practice argumentative writing
As the main goal of this class is to practice argumentative writing, we will be reading arguments by published authors, mainly via our course text, in order to better understand how argumentative writing works. In a sense, what we read will serve as models for our own argumentative writing, showing us both how argument is done well and how it could be improved. We will be analyzing these texts rhetorically, which will challenge us to take note of each author’s use of rhetoric, which is often described as an artform.
A Rhetorical Analysis essay requires you to apply your critical reading skills in order to “break down” a text. The goal of a rhetorical analysis is to articulate HOW the author writes, rather than WHAT she actually wrote. To do this, you will analyze the rhetorical situation and strategies the author uses to achieve her purpose of writing her piece. *
So, in a Rhetorical Analysis Essay, you need to:
· Choose one of the short written texts from chapters 23-27 of Everything’s an Argument. Select a text that you believe will allow you to comment upon many aspects of the author’s craft.
· Actively read the text multiple times.
· Apply all of the purposes of argument, occasions for argument, kinds of argument, and rhetorical appeals (logos, pathos, and ethos) that we have read about in Chapter 1 and discussed to your text, taking note of significant moments when the author’s use of rhetoric is especially apparent, ineffective, or effective.
· Choose one dominant purpose, occasion, and kind of argument on which to base your analysis essay. Discussing multiple appeals is fine.
· Develop a working thesis. Remember, you are focusing on HOW the author writes, not WHAT she writes. Your thesis should be a judgment on how effective the author’s text is based on her use of rhetorical strategies. Your thesis should not have anything to do with how you personally feel about the author’s topic.
· Organize your ideas. One effective way to organize a rhetorical analysis is to devote separate body paragraphs to each of the above categories. However, this is not the only way to successfully organize your essay.
· Develop topic sentences for all body paragraphs that do at least these two things: 1) Provide the main point of that paragraph and 2) Relate back to the thesis (overall judgment of the article) clearly. Your topic sentences may also work to transition between main ideas (body paragraphs).
· Locate, use, cite, and comment upon some specific passages and moments from your chosen text in your essay in order to support the claims you make about the rhetorical strategies the author uses and the effectiveness of the author’s text.
· Avoid summary anywhere except the intro., where you should briefly summarize your selected article.
· Keep in mind that your essay must be coherent and cohesive; tie all the points you choose to make (topic sentences) together with a main claim (thesis).
· Make sure you have STRONG intro. and conclusion paragraphs.
· You should have a Works Cited page with your text from Everything’s an Argument cited correctly in MLA format.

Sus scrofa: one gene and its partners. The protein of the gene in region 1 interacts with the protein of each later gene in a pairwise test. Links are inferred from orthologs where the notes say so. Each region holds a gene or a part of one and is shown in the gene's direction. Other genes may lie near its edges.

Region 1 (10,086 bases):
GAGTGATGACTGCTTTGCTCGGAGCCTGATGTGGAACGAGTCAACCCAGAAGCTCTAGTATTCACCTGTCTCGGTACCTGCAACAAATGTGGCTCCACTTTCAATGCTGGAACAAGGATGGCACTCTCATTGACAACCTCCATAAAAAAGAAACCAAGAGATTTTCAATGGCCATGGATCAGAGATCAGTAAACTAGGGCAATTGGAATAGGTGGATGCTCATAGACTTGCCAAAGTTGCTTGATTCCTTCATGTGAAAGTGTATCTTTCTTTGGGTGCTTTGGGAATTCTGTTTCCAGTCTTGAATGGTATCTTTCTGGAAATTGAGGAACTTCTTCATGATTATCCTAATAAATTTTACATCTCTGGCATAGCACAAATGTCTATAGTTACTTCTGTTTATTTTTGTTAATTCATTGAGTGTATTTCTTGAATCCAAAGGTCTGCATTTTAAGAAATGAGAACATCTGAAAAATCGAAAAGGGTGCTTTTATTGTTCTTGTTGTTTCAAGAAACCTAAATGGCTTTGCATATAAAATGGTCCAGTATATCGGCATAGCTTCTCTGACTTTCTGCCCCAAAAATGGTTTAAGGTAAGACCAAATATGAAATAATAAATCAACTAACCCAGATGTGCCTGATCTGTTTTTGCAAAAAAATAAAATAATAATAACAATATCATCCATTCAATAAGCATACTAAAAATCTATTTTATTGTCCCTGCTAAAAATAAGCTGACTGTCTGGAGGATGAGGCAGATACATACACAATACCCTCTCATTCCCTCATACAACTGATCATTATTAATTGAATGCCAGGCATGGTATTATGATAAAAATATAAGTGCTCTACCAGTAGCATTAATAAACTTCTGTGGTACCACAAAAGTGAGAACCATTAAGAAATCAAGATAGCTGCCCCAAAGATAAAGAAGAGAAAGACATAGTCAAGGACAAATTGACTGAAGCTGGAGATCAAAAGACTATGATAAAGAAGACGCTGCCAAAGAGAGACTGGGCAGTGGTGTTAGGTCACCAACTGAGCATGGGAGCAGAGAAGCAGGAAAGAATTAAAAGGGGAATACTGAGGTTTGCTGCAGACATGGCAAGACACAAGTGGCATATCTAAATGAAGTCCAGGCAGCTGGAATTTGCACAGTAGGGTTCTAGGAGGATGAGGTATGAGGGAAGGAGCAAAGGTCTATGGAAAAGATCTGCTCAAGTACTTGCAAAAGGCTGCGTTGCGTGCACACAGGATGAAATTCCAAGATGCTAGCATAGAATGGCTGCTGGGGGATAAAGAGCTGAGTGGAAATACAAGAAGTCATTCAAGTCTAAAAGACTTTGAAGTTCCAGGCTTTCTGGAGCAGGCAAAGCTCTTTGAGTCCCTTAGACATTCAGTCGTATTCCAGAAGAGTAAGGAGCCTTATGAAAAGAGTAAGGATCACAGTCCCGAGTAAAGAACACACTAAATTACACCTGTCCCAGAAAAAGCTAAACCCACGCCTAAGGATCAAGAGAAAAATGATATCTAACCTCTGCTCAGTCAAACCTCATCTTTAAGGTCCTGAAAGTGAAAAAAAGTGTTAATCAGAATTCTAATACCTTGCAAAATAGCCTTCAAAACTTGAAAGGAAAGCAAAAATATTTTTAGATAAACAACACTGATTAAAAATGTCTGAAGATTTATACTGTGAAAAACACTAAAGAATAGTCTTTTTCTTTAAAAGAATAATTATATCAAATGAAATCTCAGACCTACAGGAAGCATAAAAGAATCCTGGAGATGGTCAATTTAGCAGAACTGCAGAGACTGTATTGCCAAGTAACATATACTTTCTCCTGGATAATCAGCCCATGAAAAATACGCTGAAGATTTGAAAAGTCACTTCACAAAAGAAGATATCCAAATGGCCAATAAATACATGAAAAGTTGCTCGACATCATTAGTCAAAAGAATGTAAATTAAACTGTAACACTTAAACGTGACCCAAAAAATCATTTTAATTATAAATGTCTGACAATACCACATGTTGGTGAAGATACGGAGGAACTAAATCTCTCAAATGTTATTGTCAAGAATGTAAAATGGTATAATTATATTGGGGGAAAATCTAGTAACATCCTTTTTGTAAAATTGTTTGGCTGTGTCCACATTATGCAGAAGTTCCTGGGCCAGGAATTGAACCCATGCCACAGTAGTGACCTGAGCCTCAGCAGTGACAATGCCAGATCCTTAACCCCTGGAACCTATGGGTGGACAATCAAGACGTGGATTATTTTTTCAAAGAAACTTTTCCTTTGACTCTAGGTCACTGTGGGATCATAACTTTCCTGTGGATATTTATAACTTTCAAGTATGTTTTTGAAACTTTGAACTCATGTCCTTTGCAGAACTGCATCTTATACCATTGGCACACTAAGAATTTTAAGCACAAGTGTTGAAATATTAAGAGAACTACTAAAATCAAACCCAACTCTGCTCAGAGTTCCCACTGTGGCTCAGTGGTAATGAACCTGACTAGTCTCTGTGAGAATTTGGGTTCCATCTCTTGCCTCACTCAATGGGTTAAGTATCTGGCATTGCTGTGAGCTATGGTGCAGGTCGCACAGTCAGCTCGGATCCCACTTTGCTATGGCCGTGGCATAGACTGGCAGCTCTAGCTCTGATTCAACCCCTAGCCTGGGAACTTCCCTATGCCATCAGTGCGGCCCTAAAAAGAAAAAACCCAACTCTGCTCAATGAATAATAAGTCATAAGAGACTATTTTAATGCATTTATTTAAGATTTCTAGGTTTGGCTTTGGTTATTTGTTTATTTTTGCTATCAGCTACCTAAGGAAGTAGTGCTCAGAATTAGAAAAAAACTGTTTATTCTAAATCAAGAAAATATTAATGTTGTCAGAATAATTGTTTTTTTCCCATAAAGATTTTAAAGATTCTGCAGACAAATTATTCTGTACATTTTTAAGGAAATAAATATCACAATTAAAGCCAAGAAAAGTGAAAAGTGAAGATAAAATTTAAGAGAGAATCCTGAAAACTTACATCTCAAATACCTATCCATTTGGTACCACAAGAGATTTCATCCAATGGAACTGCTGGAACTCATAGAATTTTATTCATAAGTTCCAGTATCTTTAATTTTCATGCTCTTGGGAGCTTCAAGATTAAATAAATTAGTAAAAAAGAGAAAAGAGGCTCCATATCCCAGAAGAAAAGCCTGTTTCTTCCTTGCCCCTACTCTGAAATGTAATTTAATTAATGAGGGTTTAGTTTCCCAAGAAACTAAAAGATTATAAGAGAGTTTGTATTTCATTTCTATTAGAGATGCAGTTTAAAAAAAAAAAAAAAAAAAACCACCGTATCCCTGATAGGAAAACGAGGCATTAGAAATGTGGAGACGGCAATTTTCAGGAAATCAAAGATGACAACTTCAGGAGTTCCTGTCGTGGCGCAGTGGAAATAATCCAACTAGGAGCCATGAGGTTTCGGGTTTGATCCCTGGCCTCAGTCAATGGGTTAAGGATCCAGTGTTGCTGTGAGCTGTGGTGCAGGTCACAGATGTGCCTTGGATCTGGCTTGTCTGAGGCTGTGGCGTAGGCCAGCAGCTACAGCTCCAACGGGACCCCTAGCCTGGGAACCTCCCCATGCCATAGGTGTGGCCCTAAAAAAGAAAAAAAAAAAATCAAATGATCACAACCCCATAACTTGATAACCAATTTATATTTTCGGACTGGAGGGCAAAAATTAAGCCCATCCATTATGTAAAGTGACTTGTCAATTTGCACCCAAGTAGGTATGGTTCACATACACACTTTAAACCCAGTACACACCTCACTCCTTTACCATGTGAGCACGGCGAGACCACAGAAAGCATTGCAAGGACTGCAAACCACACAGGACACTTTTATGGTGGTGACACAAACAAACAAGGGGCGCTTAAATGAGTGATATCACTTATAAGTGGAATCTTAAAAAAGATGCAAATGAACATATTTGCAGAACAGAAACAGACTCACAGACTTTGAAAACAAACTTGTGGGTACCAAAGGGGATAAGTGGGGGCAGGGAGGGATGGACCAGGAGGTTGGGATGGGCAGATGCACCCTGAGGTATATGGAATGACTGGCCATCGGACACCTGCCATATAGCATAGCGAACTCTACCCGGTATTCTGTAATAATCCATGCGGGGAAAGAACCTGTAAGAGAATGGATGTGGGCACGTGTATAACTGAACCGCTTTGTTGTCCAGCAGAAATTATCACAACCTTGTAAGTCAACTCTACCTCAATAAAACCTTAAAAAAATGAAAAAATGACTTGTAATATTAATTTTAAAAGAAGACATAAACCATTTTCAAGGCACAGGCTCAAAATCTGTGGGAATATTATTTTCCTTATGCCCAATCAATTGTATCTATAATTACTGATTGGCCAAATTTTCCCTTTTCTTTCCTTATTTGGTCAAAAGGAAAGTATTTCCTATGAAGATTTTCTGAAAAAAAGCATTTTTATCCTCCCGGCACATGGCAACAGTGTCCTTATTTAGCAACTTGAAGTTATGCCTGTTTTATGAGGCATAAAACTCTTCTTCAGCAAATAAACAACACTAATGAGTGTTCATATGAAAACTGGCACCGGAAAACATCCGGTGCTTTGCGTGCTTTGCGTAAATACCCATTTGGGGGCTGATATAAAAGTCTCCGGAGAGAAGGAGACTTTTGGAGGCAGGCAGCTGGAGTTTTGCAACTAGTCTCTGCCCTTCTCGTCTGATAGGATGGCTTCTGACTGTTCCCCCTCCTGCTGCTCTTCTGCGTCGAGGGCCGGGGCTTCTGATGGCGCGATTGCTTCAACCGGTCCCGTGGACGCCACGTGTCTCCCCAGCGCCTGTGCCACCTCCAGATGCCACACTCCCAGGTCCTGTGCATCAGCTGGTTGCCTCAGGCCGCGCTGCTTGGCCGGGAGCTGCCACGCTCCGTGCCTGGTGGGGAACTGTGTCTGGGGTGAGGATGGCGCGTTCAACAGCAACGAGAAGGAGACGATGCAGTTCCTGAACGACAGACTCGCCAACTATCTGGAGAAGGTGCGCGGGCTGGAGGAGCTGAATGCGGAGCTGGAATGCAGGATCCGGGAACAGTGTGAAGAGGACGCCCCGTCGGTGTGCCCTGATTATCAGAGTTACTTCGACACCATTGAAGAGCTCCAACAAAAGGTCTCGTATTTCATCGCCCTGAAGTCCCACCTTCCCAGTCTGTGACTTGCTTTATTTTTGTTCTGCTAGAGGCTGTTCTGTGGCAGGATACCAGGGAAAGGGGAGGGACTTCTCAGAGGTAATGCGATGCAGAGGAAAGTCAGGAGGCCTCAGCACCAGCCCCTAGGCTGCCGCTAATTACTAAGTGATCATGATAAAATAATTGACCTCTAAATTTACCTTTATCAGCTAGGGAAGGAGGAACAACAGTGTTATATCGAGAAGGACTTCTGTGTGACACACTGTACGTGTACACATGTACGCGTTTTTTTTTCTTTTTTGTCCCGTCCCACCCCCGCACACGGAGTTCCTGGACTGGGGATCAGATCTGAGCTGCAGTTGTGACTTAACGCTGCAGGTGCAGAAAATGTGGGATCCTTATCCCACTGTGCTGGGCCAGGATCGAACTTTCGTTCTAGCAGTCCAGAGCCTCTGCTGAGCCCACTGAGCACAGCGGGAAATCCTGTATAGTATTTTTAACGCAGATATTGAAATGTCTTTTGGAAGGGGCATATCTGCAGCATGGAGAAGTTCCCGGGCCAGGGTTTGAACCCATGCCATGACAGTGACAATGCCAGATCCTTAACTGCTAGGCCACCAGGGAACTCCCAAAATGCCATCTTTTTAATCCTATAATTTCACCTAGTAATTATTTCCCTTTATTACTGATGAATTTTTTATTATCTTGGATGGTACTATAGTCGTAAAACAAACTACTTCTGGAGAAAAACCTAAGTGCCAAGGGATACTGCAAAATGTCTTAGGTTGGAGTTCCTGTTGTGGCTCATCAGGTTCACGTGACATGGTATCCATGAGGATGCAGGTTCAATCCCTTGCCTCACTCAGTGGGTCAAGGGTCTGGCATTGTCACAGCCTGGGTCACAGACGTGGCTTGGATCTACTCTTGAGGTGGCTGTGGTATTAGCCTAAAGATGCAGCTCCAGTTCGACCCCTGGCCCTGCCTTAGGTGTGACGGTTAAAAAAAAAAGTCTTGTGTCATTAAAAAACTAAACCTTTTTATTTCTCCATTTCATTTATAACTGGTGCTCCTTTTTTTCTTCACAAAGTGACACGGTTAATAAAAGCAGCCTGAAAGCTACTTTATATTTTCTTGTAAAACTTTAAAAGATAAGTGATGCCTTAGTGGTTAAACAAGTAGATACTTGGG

Length: 3 full double-spaced pages minimum
100 pts. possible
|Does the essay meet the assignment criteria in terms of subject matter? Are the ideas presented appropriate for the assignment?|
|Does the essay avoid repetition? Does it employ tight, polished paragraphs containing one main idea in the correct format or are ideas just thrown together?|
|Does the essay use proper sentence structure, commas, pronouns, etc.? Does it avoid grammatical errors: fragments, contractions, tense shifts, spelling mistakes, etc.?|
|Did the essay meet the assignment criteria in both format and appearance?
Correct MLA formatting? Page length? Proper citations?
|Does the essay have a clear, well-structured thesis?|
|Does each body paragraph include one main idea that points the reader back to the thesis? Are there effective transitions? Does every paragraph present a unified argument? (Does it “flow” well?)|
|Does the essay contain a strong backbone/ structure? Does it use the intro. well? Does the essay contain a solid conclusion that wraps up the paper?|
|Does the paper provide adequate proof for the argument? (Quotations or paraphrase, research, expert opinions, statistics, examples, details, etc.?)|
|How advanced is the essay? Does it explore new ideas that challenge both the writer and reader or simply regurgitate class discussions? Does the essay contain strong, unique ideas that go beyond surface-level?|
|Does the argument make a logical connection between the thesis, topic sentences, and examples/proof? (i.e. Does it “connect-the-dots” between claims made in the thesis and examples for that claim?)|
|Total Pts.||/ 50|
· Save your documents with your “Last Name Assignment Title” (EX: Smith Essay 1).
· Assignments must use MLA document formatting and citations, including your full name, the course number, and the assignment title in the upper-left corner; page numbers; and a title. See the following MLA sample essay: https://owl.purdue.edu/owl/research_and_citation/mla_style/mla_formatting_and_style_guide/documents/20180702110400_747-2.pdf
· Assignments must fulfill all requirements and be proofread to be graded.
· Rough and final drafts must have at least 3 pages of double-spaced essay text.
· Submission deadlines are by the end of the day on their due dates.
� � HYPERLINK “https://tutorial.dasa.ncsu.edu/wp-content/uploads/sites/29/2015/06/RhetoricalAnalysis.pdf” �https://tutorial.dasa.ncsu.edu/wp-content/uploads/sites/29/2015/06/RhetoricalAnalysis.pdf�